Montco’s Borough of North Wales passes nondiscrimination ordinance

Montco’s Borough of North Wales passes nondiscrimination ordinance

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The Borough of North Wales passed a nondiscrimination ordinance last week, making it the 22nd Montgomery County municipality to extend employment, housing and public accommodation protections to the LGBTQ community.

The legislation passed Oct. 22 with a 7-1 vote in Borough Council. One member of the 9-person team was not present during the decision.

“For those who don’t believe [discrimination] is an issue, you don’t believe it’s an issue because you haven’t experienced it,” said North Wales Borough Council President Jim Sando, who introduced the ordinance. “That doesn’t mean it’s not an issue, and so I want North Wales to be an inclusive community and send the message that everybody matters.”

Over about the last 10 years, the first 21 ordinances were implemented across the county, Sando added. But the North Wales legislation is among the first municipalities to include language specifically extending nondiscrimination protections based on “political affiliation."

“The practice or policy of engaging in discrimination or discriminatory practices against any individual or group, because of actual or perceived race, color, age, religious creed, ancestry, sex, national origin, political affiliation, handicap or use of guide or support animals because of blindness, deafness, hard of hearing, or physical handicap of the user or because the user is a handler or trainer of support or guide animals, or because of an individual’s sexual orientation, gender identity or gender expression is a matter of highest public concern, and constitutes a paramount threat to the rights, privileges, peace and good order of the citizens of North Wales Borough,” the ordinance reads. 

Sando said that when he stepped into the role of council president almost two years ago, he was dedicated to passing an inclusive nondiscrimination ordinance. In 1980, after Sando and his wife moved to North Wales, the couple went to their polling place to vote in an election. Upon their arrival, a poll worker said, “Oh, you’re the Democrats.”

“The political climate in Montgomery County has been becoming more progressive over the last 10 or 15 years,” Sando noted. “Nonetheless, we have folks on the other side of the aisle that have an equal voice, an equal say and when this issue was brought up, there are people who get discriminated against because of their political affiliation.”

By January, the borough aims to launch a five-member human relations commission to address community concerns related to violations of the nondiscrimination ordinance. If issues cannot be resolved internally by the team, representatives from the Pennsylvania Human Relations Commission will be asked to help.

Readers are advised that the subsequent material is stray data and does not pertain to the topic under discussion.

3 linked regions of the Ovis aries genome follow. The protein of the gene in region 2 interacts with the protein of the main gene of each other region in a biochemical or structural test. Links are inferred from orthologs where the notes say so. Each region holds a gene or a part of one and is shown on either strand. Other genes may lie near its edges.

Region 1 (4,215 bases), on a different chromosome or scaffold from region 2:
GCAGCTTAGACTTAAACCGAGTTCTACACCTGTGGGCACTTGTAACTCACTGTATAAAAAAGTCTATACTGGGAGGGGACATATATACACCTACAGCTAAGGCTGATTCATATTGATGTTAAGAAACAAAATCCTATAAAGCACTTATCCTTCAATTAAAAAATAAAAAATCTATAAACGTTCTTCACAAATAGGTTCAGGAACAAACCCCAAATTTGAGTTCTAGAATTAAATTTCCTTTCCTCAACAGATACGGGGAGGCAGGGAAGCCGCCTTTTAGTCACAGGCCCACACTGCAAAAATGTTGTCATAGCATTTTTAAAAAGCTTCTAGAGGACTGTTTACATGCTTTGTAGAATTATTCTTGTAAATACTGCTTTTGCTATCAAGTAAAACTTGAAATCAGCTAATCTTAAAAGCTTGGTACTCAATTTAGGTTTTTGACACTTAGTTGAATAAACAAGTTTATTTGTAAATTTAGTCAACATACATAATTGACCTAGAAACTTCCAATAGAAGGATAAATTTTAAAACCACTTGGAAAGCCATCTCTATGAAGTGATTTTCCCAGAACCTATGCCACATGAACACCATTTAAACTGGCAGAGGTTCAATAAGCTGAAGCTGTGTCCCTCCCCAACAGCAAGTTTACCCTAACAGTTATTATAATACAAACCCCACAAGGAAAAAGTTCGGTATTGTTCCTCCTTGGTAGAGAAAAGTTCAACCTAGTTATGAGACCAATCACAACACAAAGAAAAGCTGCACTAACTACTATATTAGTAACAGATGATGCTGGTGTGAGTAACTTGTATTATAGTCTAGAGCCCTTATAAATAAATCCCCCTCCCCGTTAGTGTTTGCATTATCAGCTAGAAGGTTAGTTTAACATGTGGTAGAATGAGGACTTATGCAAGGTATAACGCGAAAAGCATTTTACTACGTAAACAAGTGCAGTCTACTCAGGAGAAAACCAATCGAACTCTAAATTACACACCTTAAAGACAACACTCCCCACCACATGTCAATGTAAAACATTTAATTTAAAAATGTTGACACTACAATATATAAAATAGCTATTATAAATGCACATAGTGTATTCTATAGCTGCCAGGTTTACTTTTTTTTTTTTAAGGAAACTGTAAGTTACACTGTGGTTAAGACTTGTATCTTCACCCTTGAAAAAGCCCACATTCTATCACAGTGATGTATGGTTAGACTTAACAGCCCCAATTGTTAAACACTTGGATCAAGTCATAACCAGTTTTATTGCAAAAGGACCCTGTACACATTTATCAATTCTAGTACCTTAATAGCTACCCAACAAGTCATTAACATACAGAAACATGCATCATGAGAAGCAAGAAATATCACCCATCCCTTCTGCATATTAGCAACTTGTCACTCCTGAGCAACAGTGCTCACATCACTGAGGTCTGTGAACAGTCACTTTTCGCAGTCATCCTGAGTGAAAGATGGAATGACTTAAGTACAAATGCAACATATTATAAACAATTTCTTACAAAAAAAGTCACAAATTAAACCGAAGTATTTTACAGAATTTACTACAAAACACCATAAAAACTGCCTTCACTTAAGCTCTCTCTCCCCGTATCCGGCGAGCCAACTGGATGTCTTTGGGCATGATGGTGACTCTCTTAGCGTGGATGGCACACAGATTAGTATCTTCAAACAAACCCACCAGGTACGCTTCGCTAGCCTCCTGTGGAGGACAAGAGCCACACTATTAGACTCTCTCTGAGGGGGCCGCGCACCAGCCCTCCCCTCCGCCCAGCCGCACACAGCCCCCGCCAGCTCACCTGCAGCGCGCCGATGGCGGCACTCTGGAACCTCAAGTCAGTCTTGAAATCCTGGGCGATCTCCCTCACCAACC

North Wales is now accepting applications to sit on the commission. 

Richard Buttacavoli, co-founder of the Montgomery County LGBT Business Council, said he thinks the recently passed ordinance could have a positive economic impact on North Wales and encourage queer entrepreneurs to start their own businesses. 

“Businesses are watching state legislatures and local councils and investing in areas that foster diversity and inclusion because that leads to a robust workforce and operational excellence. Municipal leaders in Montco realize this,” Buttacavoli told PGN, adding, “Ordinances protect folks like me from being discriminated in housing, as well as help protect employees and customers from discrimination.”

According to the nonprofit data organization Movement Advancement Project, only 34 percent of Pennsylvania residents are protected from discrimination based on both sexual orientation and gender identity by local ordinances. Fifty-four municipalities including Philadelphia, Allentown, Harrisburg and North Wales have ordinances banning such discrimination. No explicit statewide LGBTQ anti-discrimination protection exists.

Sando said he hopes North Wales sets an example for other Pennsylvania municipalities and the state as a whole in fighting discrimination.  

“Since Pennsylvania doesn’t have any [statewide] protections, my perspective is the more communities step up and say, ‘This is important to us, if you’re not going to do it, we’re going to do it,’ it sends the message to Harrisburg it’s time for you to step up and do it,” he added. 

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